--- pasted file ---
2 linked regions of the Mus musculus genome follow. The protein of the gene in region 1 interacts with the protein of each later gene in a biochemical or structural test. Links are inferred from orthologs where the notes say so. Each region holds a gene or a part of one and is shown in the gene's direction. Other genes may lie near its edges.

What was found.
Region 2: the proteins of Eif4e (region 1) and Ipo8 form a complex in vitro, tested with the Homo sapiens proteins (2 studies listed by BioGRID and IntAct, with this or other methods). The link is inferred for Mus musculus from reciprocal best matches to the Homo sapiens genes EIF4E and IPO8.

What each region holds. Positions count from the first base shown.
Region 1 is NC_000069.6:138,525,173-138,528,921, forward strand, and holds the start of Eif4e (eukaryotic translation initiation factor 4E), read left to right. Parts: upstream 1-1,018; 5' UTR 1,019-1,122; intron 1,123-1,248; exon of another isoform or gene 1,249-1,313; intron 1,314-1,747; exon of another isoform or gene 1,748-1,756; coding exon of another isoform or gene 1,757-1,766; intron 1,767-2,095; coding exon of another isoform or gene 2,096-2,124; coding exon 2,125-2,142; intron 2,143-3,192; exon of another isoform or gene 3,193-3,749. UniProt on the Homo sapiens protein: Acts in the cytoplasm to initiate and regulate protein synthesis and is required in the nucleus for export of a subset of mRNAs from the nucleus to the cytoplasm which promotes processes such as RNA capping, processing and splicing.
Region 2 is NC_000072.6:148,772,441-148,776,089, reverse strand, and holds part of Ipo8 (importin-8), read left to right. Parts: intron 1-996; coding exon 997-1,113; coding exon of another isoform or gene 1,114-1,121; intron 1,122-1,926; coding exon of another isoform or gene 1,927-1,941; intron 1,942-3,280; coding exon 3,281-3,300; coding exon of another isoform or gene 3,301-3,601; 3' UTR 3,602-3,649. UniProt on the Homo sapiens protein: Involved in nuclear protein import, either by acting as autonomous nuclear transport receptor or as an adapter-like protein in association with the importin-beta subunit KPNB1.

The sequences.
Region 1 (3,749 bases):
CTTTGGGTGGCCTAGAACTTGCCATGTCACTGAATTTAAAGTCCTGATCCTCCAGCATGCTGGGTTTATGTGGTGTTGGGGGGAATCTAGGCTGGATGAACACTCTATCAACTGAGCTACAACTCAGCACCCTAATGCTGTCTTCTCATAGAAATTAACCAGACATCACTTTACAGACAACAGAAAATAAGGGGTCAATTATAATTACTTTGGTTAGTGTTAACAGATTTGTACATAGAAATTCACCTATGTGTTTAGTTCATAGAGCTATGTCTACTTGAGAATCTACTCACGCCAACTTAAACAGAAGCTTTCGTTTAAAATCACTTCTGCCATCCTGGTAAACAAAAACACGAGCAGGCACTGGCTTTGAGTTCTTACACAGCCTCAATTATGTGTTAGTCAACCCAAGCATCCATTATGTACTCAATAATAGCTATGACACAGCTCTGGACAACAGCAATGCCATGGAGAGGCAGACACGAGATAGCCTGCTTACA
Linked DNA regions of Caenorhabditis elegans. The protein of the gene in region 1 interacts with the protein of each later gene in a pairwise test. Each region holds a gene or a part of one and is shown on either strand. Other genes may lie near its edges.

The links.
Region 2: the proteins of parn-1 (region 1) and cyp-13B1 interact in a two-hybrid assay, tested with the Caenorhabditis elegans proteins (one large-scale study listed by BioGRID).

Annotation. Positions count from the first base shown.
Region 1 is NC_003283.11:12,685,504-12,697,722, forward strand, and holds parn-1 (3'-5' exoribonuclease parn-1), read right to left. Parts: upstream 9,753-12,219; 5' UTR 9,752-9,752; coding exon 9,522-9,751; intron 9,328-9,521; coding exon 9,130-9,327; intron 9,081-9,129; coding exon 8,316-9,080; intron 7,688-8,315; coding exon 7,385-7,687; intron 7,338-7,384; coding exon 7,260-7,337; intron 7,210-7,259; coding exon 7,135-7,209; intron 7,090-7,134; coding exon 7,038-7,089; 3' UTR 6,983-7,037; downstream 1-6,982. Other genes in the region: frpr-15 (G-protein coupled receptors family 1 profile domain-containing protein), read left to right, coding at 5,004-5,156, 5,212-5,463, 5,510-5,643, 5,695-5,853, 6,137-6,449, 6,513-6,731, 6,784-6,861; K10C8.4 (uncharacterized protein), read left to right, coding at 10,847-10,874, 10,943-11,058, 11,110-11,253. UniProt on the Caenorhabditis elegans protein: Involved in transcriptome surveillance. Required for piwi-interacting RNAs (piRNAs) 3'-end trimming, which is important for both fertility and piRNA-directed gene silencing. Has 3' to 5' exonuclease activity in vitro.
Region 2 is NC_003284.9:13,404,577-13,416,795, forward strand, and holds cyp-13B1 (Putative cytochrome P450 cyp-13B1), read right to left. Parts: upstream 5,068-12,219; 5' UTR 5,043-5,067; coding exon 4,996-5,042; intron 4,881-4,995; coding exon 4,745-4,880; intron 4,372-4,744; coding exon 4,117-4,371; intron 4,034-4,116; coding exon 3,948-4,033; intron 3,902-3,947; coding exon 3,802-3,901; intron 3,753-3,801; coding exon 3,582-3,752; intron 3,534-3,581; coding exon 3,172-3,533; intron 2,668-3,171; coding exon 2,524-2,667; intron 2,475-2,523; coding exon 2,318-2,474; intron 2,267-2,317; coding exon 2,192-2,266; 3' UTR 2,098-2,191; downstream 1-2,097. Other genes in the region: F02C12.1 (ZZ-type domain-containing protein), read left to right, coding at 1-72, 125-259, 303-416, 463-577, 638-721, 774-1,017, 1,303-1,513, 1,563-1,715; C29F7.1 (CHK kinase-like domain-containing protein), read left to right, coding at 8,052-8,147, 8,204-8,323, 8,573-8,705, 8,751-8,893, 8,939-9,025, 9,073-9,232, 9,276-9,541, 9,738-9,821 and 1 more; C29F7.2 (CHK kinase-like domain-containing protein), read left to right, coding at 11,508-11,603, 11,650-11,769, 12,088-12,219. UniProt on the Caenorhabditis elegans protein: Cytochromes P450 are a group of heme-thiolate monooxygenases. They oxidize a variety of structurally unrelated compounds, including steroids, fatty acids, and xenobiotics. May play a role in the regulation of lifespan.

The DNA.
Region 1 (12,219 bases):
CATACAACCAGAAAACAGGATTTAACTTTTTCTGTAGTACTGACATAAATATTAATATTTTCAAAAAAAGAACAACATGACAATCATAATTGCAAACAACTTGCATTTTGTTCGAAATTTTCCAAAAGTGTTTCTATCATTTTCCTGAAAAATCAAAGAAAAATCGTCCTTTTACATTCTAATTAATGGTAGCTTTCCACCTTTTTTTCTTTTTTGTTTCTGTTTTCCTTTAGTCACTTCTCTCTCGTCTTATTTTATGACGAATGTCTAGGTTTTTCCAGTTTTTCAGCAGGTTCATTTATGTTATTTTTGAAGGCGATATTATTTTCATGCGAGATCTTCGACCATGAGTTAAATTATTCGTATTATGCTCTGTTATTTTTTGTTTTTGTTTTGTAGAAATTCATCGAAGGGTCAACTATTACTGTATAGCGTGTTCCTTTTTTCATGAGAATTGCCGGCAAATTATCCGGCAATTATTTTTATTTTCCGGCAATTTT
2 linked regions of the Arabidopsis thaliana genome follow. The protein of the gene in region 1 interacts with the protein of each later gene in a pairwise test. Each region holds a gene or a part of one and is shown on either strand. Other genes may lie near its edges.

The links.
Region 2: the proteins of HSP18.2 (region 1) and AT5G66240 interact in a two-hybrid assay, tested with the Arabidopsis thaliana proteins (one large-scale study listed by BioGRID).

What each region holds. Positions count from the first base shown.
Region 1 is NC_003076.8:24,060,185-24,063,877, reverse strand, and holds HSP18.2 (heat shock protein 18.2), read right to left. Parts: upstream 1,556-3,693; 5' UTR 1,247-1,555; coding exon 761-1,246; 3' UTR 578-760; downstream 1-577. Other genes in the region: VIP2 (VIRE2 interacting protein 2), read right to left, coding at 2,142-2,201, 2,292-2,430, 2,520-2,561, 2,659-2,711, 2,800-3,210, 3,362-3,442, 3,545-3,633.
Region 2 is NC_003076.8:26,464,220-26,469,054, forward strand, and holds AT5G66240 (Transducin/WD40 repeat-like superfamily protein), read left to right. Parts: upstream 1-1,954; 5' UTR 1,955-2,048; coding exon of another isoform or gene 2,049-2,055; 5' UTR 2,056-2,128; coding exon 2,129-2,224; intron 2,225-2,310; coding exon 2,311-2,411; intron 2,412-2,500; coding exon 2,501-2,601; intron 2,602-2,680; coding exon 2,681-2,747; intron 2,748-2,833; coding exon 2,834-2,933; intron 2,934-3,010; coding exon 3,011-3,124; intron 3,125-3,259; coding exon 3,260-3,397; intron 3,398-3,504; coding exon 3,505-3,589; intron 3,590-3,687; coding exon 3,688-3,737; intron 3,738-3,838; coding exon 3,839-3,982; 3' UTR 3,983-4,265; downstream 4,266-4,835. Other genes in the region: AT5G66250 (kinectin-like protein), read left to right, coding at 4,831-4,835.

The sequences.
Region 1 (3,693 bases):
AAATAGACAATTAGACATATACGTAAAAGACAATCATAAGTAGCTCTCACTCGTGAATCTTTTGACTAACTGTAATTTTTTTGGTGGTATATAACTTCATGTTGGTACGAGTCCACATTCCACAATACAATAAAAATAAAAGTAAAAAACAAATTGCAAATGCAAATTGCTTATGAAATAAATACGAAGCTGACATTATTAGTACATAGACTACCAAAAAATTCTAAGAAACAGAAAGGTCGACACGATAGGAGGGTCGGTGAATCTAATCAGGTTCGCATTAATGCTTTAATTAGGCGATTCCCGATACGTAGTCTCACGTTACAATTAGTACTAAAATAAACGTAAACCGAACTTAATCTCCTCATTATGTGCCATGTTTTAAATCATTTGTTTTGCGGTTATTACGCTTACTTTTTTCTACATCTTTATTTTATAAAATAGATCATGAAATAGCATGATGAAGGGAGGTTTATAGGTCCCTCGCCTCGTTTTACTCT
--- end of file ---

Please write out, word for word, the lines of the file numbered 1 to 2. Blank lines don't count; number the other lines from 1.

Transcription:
2 linked regions of the Mus musculus genome follow. The protein of the gene in region 1 interacts with the protein of each later gene in a biochemical or structural test. Links are inferred from orthologs where the notes say so. Each region holds a gene or a part of one and is shown in the gene's direction. Other genes may lie near its edges.

What was found.